My intended job of the day had been to investigate the mis-behaving GPS and autopilot by getting to under the aft bunk (no mean job!) - that I did, and found a slightly loose connection on the GPS input to the course computer. Sorting this out meant lying almost upside down, no mean feat... Nothing else seemed amiss, but I checked all wires were well pushed in to their connectors, fuses, also power & data input/ output while I was there - I'm getting quite good at using a multi-meter these days! Finding that the GPS was no longer regularly 'beeping' at me,I congratulated myself on a job well done - especially when I spotted that the 'auto' was, for no really obvious reason, now coming on - the autopilot was OK?? (Having Hermann in charge, with the wheel locked off, I didn't want to check that out any further, but that seems to be the case- time will tell.)
Having put everything back, I decided it was time to write up my log and check weather & emails - went to switch on the SSB - nada!! Unbelievable... what else was going to go wrong...?? I decided it had to be a power supply issue... cleared space and wriggled myself in to under the radio (in the aft cabin) to check the rear fuses, having found my spares first. They were both fine but I changed them anyway. So now to the switch... I took off the cover... to discover a bare & corroded positive lead hidden away beneath .... cause of the problem?? Some worker hadn't made a decent connection & obviously reckoned it wouldn't be noticed, being out of sight.... thanks!...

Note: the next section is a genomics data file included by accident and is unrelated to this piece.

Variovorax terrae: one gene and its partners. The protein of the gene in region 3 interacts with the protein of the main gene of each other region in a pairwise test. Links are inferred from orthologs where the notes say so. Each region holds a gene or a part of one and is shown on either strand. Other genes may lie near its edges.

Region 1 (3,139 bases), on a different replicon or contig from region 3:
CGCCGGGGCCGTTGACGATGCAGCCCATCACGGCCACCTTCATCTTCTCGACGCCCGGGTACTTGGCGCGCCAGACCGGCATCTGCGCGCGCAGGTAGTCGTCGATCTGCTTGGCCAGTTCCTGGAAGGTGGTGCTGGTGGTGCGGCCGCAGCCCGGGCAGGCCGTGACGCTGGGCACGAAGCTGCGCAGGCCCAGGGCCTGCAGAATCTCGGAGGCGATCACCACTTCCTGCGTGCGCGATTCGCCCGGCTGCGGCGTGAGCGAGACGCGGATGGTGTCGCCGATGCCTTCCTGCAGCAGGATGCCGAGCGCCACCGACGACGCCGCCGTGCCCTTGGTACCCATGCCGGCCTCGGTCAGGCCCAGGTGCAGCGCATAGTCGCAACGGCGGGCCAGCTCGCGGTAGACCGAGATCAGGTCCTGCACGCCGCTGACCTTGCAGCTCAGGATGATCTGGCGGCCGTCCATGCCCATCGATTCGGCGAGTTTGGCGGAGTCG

It was getting late so I left dealing with that job for the morning and sent an email of my position and the SSB loss to Lucie (race cttee) using my Inmarsat C terminal- at least that (for now!!) is working and satellites are usually (not always!) in good view. I also put my Iridium phone on charge (expensive, but occasionally irreplaceable). I hope L. communicates to the fleet so they know why I couldn't check in. I definitely felt a bit down/isolated with the SSB loss - I use it so much for keeping in contact with friends & really look forward to getting their news, quite apart from the fact that I now have no way of getting proper weather info - so I can't be sure where that high pressure system centre is and where to aim for, or avoid, to make the best course to Kauai. All I have is the 4-day forecast from this morning to work with & hope things don't change too much.
I was thankful for my ready-made meal from yesterday and got down to sleep early - I was tired, not having got much sleep last night.